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Updated: October 18, 2010 23:48 IST

26/11: hearing on Kasab's death penalty confirmation begins in High Court

Staff Reporter
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Ajmal Kasab
PTI Ajmal Kasab

The hearing on the confirmation of the death sentence awarded by a trial court to Mohammad Ajmal Amir Kasab, the lone gunman of the 26/11 attacks, began on Monday, with the prosecution opening its arguments. Kasab's presence before the court was facilitated via video conferencing.

Public Prosecutor Ujjwal Nikam presented the facts of the case and the evidence on record before Justices Ranjana Desai and RV More. He read out the five counts on which Kasab had been given the death penalty — murder, abetment to murder, waging war, criminal conspiracy and committing terrorist acts.

The prosecution briefed the court on the sequence of events that led to the assault and Kasab's alleged role in specific attacks in the entire terror strike.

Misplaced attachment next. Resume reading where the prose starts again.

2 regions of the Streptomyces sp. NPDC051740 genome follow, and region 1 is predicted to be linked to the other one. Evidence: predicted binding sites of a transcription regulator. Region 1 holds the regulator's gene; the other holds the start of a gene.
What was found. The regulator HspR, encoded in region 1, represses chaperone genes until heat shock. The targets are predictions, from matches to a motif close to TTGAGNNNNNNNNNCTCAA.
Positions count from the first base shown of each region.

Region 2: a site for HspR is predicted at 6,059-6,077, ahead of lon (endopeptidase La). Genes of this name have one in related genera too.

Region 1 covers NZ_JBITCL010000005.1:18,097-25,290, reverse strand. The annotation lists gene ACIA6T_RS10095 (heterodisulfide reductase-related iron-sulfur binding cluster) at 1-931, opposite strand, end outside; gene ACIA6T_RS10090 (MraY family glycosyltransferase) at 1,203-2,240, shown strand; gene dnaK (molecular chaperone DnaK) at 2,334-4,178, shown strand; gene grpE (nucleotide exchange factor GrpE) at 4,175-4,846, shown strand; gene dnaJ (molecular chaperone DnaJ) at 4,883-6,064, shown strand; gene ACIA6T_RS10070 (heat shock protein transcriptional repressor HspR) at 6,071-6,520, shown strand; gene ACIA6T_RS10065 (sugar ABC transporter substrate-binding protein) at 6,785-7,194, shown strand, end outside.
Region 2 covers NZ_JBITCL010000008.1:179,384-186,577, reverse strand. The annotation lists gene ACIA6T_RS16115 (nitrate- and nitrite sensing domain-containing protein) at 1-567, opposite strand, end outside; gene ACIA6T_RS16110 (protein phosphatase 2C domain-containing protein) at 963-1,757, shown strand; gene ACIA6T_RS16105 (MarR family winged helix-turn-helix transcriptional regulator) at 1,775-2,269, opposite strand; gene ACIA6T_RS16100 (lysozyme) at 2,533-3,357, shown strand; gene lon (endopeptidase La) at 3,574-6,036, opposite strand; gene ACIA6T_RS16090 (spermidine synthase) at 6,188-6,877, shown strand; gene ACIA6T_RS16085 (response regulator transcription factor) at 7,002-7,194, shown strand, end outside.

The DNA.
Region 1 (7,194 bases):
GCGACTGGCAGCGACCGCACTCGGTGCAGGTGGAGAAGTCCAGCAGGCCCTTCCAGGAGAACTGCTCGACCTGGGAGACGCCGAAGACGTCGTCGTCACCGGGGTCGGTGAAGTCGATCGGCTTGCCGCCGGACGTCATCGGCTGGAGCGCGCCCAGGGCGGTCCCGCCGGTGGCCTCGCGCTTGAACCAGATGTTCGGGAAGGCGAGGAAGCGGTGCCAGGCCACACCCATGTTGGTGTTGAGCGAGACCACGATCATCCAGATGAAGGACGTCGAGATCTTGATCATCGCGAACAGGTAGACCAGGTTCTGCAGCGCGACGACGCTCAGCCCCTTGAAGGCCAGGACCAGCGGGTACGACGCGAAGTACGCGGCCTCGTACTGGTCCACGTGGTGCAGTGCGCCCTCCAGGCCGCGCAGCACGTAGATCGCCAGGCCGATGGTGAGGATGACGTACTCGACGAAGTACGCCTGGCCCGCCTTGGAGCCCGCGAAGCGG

“On May 6 this year, a sessions court in Mumbai had sentenced Kasab to death. Today, I opened my case in order to convince the court that the [lower] court's sentence is justifiable…,” Mr. Nikam told reporters outside the court.

The prosecution said Kasab had planted a bomb on a taxi which exploded in the suburb of Ville Parle. It then described the act of indiscriminate firing at the Chhatrapati Shivaji Terminus (CST) by Kasab and his partner Abu Ismail.

The taxi blast killed passenger Laxminarayan Goyal and driver Mohammed Umar Abdul Khalid.

The prosecution also presented around 40 witnesses, comprising technical, formal and eyewitness testimonies.

The court expressed dismay on hearing about the jamming of police rifles during the CST attack and the presence of only one police officer at the scene. However, it also complimented the force for Kasab's arrest. “It is because of their bravery that the impact of the attack was reduced,” the court remarked.

Meanwhile Kasab, to whom the court did not pose any queries, was smiling and looking around listlessly during the course of the proceedings.

On Tuesday, the court will continue with the hearing of the confirmation case. Defence lawyers opined the proceedings will last about two months.

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